Do Men and Women Feel Anxiety Differently?

 

Please let me know what you think about how the genders experience anxiety differently.

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Anxiety 1I looked into his eyes as he asked me about 67 questions about what would happen on his first day of school. My son was anxious and when he gets anxious, he asks A LOT of questions.

Watching him made me wonder if men and women experience anxiety differently. My first response is of course! But not so fast. Anxiety is something big, it is often scary and it is sometimes debilitating. And anxiety is a little like taxes: everyone will experience it.

But is anxiety different for men and women?

I suspect that male anxiety is socialized to appear more as a task-oriented experience. Men get anxious but show it by becoming angry (often an unproductive way to try to demand or bring about solutions), or getting busy doing things that may or may not get to the heart.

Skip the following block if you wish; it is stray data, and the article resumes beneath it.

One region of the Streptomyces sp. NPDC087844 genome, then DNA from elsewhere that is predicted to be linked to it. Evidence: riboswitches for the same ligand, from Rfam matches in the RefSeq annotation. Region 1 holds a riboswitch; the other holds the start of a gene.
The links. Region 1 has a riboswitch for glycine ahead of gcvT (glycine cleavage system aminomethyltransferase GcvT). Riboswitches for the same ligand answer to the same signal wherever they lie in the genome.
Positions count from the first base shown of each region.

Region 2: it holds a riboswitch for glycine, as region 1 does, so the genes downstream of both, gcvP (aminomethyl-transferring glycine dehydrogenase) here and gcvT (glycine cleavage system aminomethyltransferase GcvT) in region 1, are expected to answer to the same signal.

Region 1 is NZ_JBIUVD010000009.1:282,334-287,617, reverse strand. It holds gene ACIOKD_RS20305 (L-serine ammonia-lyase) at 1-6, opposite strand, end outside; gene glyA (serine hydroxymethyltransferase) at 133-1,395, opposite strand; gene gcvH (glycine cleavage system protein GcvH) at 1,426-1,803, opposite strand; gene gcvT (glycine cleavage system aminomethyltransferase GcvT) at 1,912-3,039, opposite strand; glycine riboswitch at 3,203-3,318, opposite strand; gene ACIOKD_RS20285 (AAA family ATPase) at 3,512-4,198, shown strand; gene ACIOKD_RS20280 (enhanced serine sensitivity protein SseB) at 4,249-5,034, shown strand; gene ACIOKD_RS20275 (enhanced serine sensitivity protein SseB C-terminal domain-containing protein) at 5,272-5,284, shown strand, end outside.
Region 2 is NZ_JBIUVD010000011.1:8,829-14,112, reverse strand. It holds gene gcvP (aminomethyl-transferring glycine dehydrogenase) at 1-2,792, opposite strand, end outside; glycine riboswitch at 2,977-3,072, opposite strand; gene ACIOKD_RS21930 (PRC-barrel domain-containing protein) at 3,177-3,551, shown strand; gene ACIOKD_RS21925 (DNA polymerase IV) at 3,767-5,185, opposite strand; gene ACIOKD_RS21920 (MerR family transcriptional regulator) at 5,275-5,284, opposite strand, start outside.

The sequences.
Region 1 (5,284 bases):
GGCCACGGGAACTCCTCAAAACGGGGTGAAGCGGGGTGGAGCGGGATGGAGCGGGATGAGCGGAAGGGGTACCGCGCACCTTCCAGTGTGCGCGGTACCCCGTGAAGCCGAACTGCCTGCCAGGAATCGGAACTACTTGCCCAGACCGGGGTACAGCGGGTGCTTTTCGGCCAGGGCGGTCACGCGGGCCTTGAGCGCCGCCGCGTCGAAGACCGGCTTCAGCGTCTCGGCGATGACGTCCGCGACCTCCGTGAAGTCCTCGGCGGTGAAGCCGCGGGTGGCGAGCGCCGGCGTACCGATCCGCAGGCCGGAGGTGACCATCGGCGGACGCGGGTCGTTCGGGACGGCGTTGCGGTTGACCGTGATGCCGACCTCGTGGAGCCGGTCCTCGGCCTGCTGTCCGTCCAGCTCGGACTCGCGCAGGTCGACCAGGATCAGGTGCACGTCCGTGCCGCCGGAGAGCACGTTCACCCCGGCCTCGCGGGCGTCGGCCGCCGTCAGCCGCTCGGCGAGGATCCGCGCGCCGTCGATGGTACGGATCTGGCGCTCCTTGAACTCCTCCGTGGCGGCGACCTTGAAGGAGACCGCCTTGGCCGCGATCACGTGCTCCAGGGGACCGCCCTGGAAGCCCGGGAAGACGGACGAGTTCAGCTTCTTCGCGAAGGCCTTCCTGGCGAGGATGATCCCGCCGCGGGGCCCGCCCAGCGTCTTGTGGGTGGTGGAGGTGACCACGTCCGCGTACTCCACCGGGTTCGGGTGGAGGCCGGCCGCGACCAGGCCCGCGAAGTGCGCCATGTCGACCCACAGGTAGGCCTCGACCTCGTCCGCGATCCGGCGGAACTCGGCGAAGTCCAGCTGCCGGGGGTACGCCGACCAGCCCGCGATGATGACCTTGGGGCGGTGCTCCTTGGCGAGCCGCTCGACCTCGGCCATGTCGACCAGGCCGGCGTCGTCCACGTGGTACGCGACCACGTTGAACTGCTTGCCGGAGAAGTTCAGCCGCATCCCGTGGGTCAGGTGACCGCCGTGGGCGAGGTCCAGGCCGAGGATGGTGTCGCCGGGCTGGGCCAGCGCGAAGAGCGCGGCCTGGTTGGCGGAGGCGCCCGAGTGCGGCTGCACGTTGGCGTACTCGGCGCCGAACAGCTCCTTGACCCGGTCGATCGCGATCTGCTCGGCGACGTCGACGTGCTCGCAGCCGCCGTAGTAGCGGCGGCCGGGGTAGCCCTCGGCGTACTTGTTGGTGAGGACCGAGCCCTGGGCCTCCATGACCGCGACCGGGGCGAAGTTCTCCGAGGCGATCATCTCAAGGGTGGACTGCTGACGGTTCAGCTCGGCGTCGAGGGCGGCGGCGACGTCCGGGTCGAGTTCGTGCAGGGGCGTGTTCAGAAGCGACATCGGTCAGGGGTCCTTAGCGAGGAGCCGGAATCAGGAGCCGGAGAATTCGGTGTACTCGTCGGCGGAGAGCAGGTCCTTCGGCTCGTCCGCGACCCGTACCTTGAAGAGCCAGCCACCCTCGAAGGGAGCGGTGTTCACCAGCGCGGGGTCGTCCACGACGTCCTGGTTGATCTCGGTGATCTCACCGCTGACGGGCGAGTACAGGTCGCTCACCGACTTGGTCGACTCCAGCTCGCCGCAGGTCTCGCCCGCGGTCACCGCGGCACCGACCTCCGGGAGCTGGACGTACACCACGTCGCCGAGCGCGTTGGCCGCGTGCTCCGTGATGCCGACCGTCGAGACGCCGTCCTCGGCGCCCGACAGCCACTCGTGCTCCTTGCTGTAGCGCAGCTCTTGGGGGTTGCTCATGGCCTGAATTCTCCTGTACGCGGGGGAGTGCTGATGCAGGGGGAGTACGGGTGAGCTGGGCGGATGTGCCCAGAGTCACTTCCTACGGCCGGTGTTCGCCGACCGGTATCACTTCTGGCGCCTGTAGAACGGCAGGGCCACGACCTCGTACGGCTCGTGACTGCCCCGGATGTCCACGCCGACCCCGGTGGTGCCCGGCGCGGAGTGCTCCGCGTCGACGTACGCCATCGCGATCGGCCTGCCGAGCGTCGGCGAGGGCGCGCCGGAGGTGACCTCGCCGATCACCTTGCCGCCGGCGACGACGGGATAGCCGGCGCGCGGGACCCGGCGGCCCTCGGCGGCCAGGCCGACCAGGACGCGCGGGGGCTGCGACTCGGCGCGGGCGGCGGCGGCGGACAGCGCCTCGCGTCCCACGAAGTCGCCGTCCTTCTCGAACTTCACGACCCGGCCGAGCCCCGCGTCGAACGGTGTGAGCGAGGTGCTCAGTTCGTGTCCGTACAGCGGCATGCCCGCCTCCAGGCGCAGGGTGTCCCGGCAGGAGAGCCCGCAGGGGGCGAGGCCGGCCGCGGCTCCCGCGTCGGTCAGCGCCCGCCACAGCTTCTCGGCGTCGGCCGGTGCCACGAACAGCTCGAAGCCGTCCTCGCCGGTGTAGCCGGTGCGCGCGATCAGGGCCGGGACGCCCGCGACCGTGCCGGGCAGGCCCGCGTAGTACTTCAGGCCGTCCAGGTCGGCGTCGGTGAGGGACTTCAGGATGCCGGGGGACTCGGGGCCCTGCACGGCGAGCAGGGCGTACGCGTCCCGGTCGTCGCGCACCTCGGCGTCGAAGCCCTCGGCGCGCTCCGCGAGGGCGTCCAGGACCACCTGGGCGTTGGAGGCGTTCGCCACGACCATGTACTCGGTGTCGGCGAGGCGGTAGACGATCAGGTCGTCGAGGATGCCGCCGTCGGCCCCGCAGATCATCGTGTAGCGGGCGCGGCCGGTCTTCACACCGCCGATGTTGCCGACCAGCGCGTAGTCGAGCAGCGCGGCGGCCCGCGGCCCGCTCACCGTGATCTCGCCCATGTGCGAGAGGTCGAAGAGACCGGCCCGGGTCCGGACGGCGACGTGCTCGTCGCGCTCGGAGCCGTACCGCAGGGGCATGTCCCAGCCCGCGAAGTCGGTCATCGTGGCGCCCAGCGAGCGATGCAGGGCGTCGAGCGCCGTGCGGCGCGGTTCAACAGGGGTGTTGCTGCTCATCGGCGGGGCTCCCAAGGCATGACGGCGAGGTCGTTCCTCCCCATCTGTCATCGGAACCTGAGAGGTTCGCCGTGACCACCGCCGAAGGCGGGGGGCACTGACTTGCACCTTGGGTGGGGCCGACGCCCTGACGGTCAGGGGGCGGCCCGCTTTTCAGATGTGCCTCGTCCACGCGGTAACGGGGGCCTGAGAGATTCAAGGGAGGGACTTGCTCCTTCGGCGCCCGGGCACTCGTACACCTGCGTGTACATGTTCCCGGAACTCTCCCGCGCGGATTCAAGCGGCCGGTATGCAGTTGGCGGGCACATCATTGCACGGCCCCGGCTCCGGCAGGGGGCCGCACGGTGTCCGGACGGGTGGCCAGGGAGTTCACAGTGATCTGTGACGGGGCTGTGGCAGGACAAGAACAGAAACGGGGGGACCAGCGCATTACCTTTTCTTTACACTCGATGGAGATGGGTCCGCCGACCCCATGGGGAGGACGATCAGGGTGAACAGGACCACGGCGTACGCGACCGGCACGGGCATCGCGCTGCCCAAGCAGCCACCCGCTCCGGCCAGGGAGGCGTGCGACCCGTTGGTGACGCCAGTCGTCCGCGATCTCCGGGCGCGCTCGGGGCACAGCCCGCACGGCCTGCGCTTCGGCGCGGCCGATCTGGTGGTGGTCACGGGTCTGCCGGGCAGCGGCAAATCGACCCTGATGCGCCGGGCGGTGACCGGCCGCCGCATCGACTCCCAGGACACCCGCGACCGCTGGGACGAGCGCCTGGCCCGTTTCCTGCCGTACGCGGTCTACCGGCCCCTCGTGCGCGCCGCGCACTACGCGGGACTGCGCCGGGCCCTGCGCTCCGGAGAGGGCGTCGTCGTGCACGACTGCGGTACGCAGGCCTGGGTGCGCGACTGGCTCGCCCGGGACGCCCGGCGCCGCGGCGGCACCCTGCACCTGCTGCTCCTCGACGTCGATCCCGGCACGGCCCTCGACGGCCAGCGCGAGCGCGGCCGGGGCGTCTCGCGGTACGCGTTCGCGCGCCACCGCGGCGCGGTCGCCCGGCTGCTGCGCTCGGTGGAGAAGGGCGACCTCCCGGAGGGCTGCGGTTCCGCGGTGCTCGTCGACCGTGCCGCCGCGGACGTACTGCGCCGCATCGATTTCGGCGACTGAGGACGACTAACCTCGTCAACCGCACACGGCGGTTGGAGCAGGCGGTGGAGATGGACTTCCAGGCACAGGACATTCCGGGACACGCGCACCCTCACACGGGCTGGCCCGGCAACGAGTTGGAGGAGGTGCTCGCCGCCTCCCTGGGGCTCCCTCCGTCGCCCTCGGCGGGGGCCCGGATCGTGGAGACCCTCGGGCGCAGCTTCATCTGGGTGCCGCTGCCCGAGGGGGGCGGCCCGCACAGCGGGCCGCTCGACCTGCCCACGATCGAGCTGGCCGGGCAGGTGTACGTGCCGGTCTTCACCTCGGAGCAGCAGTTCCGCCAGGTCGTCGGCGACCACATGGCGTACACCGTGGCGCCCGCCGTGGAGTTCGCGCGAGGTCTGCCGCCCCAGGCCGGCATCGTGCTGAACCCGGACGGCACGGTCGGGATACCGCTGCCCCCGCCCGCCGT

Women are socialized to experience anxiety more regarding their ability to make others feel cared for or connected.

Saying that “women or men experience anxiety this way, or that way” sets off a lot of things for me. First, it sets the genders against each other. It assumes that there is one way that anxiety besets women and a separate way that it bedevils men.

There is no gender-specific diagnosis for anxiety, however, we cannot ignore that socialization causes each gender, and each person, to feel their anxiety differently. I suspect this is the reason for the anxiety ‘gender gap.’ We all feel anxious. Some of us feel significant anxiety and we express that differently.

Turns out I’m wrong.

What do you think? Do men and women experience anxiety differently and why?

I’d love to hear from you. I am writing about gender and anxiety. I’d love to learn more from you. Please email me at smswaby@icloud.com or Facebook Message me.

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The Zen of Car Shopping

Car shopping 1

Car shopping can make you a better person… or it can make you want to lick doorknobs.

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I hate car shopping and I bet you do too.

The end product, the car, usually makes you happy… but the process is a grind. I compare it to riding a roller coaster. You get strapped in and most of the time you feel like throwing up. You pretend you are enjoying yourself, but mostly you just want to get off and sit down, happy that your bladder didn’t explode.